Editor's note: You can watch this documentary on CNN December 14 at 7 pm E.T.
This Saturday marks the first anniversary of the day that changed life forever in the community of Newtown Connecticut. On December 14th 2012, a gunman entered Sandy Hook Elementary School and opened fire, killing 26 people including 20 children. CNN is broadcasting a special report called "Honoring the Children: Newtown one year later" which examines the legacies left behind by three of the first-graders who died.
Jordan Graham and Cody Johnson were married for just eight days when she pushed him and he fell off a cliff at Glacier National Park. She is now on trial for his murder. Graham's lawyers say she pushed Johnson in self defense. Now a friend of Johnson's testified he turned down a golf outing on the day of his death because "Jordan said she has a surprise for me." Kyung Lah has the latest.
Newly released video shows Asiana Flight 214 skidding down the runway in San Francisco after hitting a seawall. Three people died in the crash. Now a new report from the N.T.S.B. finds the pilots had warnings that the plane was descending too fast in the minutes before the crash. Rene Marsh has the latest.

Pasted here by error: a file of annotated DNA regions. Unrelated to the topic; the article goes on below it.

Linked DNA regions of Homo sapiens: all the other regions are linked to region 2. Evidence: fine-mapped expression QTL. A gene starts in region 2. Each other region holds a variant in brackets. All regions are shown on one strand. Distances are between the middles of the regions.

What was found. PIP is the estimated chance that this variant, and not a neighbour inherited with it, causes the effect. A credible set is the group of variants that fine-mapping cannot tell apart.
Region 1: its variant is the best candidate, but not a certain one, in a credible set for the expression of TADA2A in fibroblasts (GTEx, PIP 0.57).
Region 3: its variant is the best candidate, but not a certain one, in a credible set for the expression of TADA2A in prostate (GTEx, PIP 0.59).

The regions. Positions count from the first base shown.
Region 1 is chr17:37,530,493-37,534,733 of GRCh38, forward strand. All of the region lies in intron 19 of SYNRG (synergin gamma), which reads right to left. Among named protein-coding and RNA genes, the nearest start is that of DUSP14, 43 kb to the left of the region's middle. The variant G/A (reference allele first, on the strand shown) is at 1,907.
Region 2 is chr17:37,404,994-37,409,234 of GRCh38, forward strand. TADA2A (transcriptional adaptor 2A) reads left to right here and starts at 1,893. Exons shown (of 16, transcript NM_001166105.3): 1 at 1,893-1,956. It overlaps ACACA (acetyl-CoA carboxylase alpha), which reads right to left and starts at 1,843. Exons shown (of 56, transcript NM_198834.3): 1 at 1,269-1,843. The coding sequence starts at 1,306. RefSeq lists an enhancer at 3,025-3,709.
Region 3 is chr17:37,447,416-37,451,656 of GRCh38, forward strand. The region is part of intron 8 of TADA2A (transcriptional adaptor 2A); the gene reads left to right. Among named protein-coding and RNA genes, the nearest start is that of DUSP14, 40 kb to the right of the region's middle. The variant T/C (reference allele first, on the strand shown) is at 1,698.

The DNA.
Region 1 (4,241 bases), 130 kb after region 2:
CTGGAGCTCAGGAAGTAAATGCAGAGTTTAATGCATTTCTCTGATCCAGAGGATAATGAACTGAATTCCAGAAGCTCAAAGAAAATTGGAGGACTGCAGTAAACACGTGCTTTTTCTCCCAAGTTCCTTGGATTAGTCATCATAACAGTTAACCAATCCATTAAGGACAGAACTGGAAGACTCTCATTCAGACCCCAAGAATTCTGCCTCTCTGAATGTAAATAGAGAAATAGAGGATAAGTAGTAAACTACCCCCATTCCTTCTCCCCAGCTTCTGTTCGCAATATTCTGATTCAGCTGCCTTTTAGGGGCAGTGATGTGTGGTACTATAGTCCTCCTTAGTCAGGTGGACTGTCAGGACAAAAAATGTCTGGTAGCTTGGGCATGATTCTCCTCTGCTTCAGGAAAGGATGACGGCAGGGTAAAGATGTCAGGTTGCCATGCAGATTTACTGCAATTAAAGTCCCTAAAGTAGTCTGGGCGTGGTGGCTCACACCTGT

Anderson discussed these latest revelations with Captain Chesley "Sully" Sullenberger.
Outrage after a 16-year old drunk driver escapes jail time for killing four people last June. At the time of the crash Ethan Couch's blood alcohol level was three times the legal limit and he was speeding. The teen was facing four counts of manslaughter and up to 20 years behind bars. But a judge sentenced him to ten years of probation after his lawyers argued that he was a victim of his family's wealth. An expert witness they put on the stand termed it "affluenza," and the judge bought the argument. Randi Kaye has the story.
Eric Boyles' wife and daughter were killed by the car Ethan Couch was driving. This is the first time he is speaking publicly about what happened.
Anderson discussed this case with Dr. Drew Pinsky along with CNN Legal Analysts Mark Geragos and Sunny Hostin.
The deaf community in South Africa is calling it a travesty, and it played out in plain sight during Nelson Mandela's memorial service. The sign language interpreter on the stage for the whole four hours translated the words of all the speakers into gestures that by all accounts were just plain gibberish. Brian Todd has the story.
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